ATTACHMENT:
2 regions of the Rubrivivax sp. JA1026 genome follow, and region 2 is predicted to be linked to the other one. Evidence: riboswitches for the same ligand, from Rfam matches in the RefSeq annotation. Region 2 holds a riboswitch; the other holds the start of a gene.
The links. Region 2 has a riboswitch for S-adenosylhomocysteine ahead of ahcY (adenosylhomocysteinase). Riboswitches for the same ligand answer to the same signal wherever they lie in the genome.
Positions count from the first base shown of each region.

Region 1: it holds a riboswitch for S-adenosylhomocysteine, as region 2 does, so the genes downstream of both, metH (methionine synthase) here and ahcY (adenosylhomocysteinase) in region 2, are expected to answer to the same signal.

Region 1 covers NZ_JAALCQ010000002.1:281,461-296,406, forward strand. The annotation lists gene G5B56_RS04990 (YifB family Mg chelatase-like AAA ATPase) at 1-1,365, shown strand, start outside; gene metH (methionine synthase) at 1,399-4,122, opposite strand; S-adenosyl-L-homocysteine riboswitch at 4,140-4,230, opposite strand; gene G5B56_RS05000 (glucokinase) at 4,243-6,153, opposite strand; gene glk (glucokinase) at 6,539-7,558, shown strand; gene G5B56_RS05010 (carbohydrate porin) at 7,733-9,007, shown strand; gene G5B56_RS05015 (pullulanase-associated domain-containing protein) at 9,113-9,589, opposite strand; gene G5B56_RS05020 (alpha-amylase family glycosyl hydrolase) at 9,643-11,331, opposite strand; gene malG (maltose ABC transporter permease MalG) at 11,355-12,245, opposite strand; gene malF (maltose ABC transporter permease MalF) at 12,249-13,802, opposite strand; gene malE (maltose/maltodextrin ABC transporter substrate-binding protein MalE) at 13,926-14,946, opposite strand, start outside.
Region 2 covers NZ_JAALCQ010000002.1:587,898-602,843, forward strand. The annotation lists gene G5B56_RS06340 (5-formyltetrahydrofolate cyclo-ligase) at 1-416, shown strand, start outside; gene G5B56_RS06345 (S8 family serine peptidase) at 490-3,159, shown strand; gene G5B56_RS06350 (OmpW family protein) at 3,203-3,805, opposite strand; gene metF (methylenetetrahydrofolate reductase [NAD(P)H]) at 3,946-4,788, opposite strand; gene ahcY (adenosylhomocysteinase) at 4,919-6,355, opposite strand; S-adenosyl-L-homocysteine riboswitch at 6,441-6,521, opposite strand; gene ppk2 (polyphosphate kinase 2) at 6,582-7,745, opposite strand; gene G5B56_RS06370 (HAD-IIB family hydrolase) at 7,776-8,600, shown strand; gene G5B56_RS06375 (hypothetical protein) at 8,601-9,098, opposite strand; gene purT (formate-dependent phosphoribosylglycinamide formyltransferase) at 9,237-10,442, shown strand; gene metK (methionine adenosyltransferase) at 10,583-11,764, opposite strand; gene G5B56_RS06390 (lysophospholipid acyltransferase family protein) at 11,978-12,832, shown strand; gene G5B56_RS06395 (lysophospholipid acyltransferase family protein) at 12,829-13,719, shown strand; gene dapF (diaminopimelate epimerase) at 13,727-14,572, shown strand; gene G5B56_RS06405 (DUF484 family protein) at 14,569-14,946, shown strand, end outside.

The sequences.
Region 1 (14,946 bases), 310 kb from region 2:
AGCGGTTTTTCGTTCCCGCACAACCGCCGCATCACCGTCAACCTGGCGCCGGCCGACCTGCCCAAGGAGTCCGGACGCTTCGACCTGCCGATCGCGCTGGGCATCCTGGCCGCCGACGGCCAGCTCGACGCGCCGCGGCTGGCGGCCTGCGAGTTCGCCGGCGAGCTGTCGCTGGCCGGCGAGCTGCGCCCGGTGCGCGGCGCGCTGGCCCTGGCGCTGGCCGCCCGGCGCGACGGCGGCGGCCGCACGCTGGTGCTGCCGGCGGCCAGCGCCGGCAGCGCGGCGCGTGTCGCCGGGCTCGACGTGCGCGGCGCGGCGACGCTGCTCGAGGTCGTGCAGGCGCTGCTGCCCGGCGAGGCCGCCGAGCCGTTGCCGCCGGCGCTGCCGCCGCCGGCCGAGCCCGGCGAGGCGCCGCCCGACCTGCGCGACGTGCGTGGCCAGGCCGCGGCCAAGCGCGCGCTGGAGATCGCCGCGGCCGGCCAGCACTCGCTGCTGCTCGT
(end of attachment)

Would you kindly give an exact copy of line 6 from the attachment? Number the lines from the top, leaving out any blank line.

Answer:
Region 2 covers NZ_JAALCQ010000002.1:587,898-602,843, forward strand. The annotation lists gene G5B56_RS06340 (5-formyltetrahydrofolate cyclo-ligase) at 1-416, shown strand, start outside; gene G5B56_RS06345 (S8 family serine peptidase) at 490-3,159, shown strand; gene G5B56_RS06350 (OmpW family protein) at 3,203-3,805, opposite strand; gene metF (methylenetetrahydrofolate reductase [NAD(P)H]) at 3,946-4,788, opposite strand; gene ahcY (adenosylhomocysteinase) at 4,919-6,355, opposite strand; S-adenosyl-L-homocysteine riboswitch at 6,441-6,521, opposite strand; gene ppk2 (polyphosphate kinase 2) at 6,582-7,745, opposite strand; gene G5B56_RS06370 (HAD-IIB family hydrolase) at 7,776-8,600, shown strand; gene G5B56_RS06375 (hypothetical protein) at 8,601-9,098, opposite strand; gene purT (formate-dependent phosphoribosylglycinamide formyltransferase) at 9,237-10,442, shown strand; gene metK (methionine adenosyltransferase) at 10,583-11,764, opposite strand; gene G5B56_RS06390 (lysophospholipid acyltransferase family protein) at 11,978-12,832, shown strand; gene G5B56_RS06395 (lysophospholipid acyltransferase family protein) at 12,829-13,719, shown strand; gene dapF (diaminopimelate epimerase) at 13,727-14,572, shown strand; gene G5B56_RS06405 (DUF484 family protein) at 14,569-14,946, shown strand, end outside.